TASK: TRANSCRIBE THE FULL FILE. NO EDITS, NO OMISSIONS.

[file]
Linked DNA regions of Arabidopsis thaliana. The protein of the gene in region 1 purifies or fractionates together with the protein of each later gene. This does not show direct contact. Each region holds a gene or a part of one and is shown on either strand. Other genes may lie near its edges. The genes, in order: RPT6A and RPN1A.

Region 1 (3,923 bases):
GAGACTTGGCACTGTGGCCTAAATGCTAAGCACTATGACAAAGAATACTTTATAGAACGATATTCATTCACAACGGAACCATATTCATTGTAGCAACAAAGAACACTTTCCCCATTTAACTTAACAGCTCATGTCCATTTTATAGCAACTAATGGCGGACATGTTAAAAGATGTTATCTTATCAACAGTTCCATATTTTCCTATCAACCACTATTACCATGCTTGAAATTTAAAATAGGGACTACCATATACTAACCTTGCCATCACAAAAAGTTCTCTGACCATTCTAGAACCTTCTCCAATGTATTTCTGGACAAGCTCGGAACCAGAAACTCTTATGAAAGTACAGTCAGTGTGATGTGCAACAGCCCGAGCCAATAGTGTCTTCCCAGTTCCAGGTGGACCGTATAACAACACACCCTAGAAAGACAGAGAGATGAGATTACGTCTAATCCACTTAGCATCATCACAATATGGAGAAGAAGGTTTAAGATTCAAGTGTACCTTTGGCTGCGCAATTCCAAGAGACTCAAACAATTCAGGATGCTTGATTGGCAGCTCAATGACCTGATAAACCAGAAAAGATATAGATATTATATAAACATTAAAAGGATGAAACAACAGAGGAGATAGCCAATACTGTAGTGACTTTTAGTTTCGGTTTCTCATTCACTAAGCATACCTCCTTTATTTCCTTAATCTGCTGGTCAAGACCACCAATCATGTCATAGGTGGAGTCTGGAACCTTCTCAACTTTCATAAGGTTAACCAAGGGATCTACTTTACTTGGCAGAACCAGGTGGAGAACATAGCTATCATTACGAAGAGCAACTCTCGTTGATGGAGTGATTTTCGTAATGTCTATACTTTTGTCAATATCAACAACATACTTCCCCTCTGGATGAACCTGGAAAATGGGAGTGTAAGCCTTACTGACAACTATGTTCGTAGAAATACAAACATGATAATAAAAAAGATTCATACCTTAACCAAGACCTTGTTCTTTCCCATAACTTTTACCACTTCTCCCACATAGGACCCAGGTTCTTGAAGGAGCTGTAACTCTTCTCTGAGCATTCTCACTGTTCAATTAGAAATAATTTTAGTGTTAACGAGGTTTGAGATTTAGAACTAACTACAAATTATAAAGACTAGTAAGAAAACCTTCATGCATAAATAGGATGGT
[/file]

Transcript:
Linked DNA regions of Arabidopsis thaliana. The protein of the gene in region 1 purifies or fractionates together with the protein of each later gene. This does not show direct contact. Each region holds a gene or a part of one and is shown on either strand. Other genes may lie near its edges. The genes, in order: RPT6A and RPN1A.

Region 1 (3,923 bases):
GAGACTTGGCACTGTGGCCTAAATGCTAAGCACTATGACAAAGAATACTTTATAGAACGATATTCATTCACAACGGAACCATATTCATTGTAGCAACAAAGAACACTTTCCCCATTTAACTTAACAGCTCATGTCCATTTTATAGCAACTAATGGCGGACATGTTAAAAGATGTTATCTTATCAACAGTTCCATATTTTCCTATCAACCACTATTACCATGCTTGAAATTTAAAATAGGGACTACCATATACTAACCTTGCCATCACAAAAAGTTCTCTGACCATTCTAGAACCTTCTCCAATGTATTTCTGGACAAGCTCGGAACCAGAAACTCTTATGAAAGTACAGTCAGTGTGATGTGCAACAGCCCGAGCCAATAGTGTCTTCCCAGTTCCAGGTGGACCGTATAACAACACACCCTAGAAAGACAGAGAGATGAGATTACGTCTAATCCACTTAGCATCATCACAATATGGAGAAGAAGGTTTAAGATTCAAGTGTACCTTTGGCTGCGCAATTCCAAGAGACTCAAACAATTCAGGATGCTTGATTGGCAGCTCAATGACCTGATAAACCAGAAAAGATATAGATATTATATAAACATTAAAAGGATGAAACAACAGAGGAGATAGCCAATACTGTAGTGACTTTTAGTTTCGGTTTCTCATTCACTAAGCATACCTCCTTTATTTCCTTAATCTGCTGGTCAAGACCACCAATCATGTCATAGGTGGAGTCTGGAACCTTCTCAACTTTCATAAGGTTAACCAAGGGATCTACTTTACTTGGCAGAACCAGGTGGAGAACATAGCTATCATTACGAAGAGCAACTCTCGTTGATGGAGTGATTTTCGTAATGTCTATACTTTTGTCAATATCAACAACATACTTCCCCTCTGGATGAACCTGGAAAATGGGAGTGTAAGCCTTACTGACAACTATGTTCGTAGAAATACAAACATGATAATAAAAAAGATTCATACCTTAACCAAGACCTTGTTCTTTCCCATAACTTTTACCACTTCTCCCACATAGGACCCAGGTTCTTGAAGGAGCTGTAACTCTTCTCTGAGCATTCTCACTGTTCAATTAGAAATAATTTTAGTGTTAACGAGGTTTGAGATTTAGAACTAACTACAAATTATAAAGACTAGTAAGAAAACCTTCATGCATAAATAGGATGGT